The "Non-Qualified Deferred Compensation" table and related narrative section below describe the non-qualified deferred compensation plan and the benefits thereunder.

Severance and Other Benefits Upon Termination of Employment

              We believe that the occurrence, or potential occurrence, of a change of control transaction will create uncertainty regarding the continued employment of our executive officers. This uncertainty results from the fact that many change of control transactions result in significant organizational changes, particularly at the senior executive level. In order to encourage certain of our executive officers to remain employed with us during an important time when their prospects for continued employment following the transaction are often uncertain, we provide the executives with severance benefits if they terminate their employment within a certain number of days following specified changes in their compensation, responsibilities or benefits following a change of control. Accordingly, we provide such protections for each of the NEOs and for other of our senior officers in their respective employment agreements. The Compensation Committee evaluates the level of severance benefits provided to our executive officers on a case-by-case basis. We consider these severance protections consistent with competitive practices.

              As described in more detail below under "Compensation Discussion and Analysis—Potential Payments Upon Termination or Change of Control," pursuant to their employment agreements, each of the NEOs is entitled to severance benefits in the event of termination of employment without cause and certain NEOs are entitled to severance benefits upon death or disability. In the case of Mr. Aron, Mr. Goodman, Ms. Frank, and Mr. Colanero, resignation for good reason (as defined in their respective employment agreements) also entitles them to severance benefits.

Tax and Accounting

              Prior to 2018, Section 162(m) of the Internal Revenue Code generally disallowed publicly held companies a tax deduction for compensation in excess of $1,000,000 paid to their chief executive officer and the three other most highly compensated executive officers unless such compensation qualified for an exemption for certain compensation that was based on performance. Pursuant to the 2017 Tax Cuts and Jobs Act, signed into law on December 22, 2017 (the "Tax Act"), for fiscal years beginning after December 31, 2017, subject to certain transition rules, the performance-based compensation exception to the deduction limitations under Section 162(m) is no longer be available. As a result, for fiscal years beginning after December 31, 2017, all compensation in excess of $1,000,000 paid to the specified executives is not deductible. The Compensation Committee will continue to monitor the tax and other consequences of our executive compensation program as part of its primary objective of ensuring that compensation paid to our executive officers is reasonable, performance based and consistent with the goals of the Company and its stockholders.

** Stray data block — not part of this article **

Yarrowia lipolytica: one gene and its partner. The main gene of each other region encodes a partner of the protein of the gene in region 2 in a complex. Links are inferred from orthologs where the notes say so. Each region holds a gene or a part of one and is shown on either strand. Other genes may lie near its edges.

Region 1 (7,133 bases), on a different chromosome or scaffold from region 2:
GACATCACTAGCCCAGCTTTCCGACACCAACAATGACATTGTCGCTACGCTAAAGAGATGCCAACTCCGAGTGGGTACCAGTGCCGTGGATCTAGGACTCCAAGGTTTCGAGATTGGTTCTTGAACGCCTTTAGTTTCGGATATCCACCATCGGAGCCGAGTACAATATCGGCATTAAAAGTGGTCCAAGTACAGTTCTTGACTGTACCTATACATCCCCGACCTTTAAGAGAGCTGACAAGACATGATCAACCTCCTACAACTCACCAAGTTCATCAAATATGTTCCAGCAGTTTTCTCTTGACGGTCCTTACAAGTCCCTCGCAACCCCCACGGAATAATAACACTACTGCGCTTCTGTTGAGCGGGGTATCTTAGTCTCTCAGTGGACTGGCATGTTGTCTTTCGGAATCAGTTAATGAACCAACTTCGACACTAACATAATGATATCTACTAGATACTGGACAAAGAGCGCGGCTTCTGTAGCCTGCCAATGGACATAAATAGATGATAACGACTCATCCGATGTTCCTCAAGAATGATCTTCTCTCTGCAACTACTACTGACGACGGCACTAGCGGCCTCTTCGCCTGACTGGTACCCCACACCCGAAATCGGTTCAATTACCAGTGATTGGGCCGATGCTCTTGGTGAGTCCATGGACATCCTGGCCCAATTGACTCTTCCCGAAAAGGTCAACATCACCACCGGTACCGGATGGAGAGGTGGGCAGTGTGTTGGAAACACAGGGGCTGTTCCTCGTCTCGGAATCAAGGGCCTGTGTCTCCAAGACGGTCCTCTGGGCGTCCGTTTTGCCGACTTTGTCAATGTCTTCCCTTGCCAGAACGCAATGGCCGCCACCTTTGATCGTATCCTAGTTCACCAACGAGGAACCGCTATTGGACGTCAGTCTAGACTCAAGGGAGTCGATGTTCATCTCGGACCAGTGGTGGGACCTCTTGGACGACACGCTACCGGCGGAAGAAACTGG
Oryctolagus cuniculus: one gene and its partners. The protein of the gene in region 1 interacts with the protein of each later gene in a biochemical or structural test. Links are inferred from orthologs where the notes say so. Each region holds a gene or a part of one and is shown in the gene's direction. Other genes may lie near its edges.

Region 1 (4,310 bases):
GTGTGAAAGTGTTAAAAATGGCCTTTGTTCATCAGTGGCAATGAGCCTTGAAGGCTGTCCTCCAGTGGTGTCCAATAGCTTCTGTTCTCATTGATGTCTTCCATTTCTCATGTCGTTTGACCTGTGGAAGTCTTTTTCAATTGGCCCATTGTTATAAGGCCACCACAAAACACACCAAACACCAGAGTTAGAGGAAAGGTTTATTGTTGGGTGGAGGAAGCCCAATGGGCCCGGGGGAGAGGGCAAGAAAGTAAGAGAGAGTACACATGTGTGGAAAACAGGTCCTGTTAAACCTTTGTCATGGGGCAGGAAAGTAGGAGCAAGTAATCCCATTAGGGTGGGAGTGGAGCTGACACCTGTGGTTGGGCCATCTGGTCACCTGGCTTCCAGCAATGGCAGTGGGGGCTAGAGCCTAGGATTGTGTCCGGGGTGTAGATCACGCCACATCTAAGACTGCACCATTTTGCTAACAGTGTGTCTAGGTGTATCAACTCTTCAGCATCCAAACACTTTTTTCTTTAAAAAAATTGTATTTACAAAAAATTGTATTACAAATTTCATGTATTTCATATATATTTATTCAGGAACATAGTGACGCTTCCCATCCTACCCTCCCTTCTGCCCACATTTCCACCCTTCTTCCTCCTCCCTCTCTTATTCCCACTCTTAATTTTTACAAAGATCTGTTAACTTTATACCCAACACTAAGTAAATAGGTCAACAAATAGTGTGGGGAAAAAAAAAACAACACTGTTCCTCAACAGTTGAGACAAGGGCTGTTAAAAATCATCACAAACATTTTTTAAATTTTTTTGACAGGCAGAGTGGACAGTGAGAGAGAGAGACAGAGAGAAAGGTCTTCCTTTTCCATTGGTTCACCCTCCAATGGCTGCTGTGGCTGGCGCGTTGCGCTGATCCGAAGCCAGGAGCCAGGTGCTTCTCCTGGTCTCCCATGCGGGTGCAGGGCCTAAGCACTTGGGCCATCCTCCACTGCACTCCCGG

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EXECUTIVE COMPENSATION

Summary Compensation Table

              The following table presents information regarding compensation of our principal executive officer and our principal financial officer, and our three other most highly compensated executive officers for services rendered during the year ended December 31, 2020. These individuals are referred to as "NEOs."

Name and Principal Position

   

Year

   

Salary

   

Bonus(1)

   

Stock
Awards(2)

   

Non-Equity
Incentive
Plan
Compensation(3)

   

Change in
Pension
Value and
Nonqualified
Deferred
Compensation
Earnings(4)(5)

   

All Other
Compensation(6)

   

Total

 

Adam M. Aron

  2020   $ 1,106,491   $ 5,000,000   $ 14,798,988   $   $   $ 21,306   $ 20,926,785  

Chief Executive Officer,

    2019     1,250,000         6,480,451     1,925,000         16,348     9,671,799  

President and Director

    2018     1,100,000         5,472,054     2,882,000         16,148     9,470,202  

Sean D. Goodman(7)

  2020   622,981   761,250   2,861,150       3,225   4,248,606  

Executive Vice President

                                                 

and Chief Financial Officer

                                                 

Craig R. Ramsey(7)

  2020   219,231         63,472   94,500   377,203  

Former Executive Vice

    2019     750,000           1,296,096     404,250     153,728     20,359     2,624,433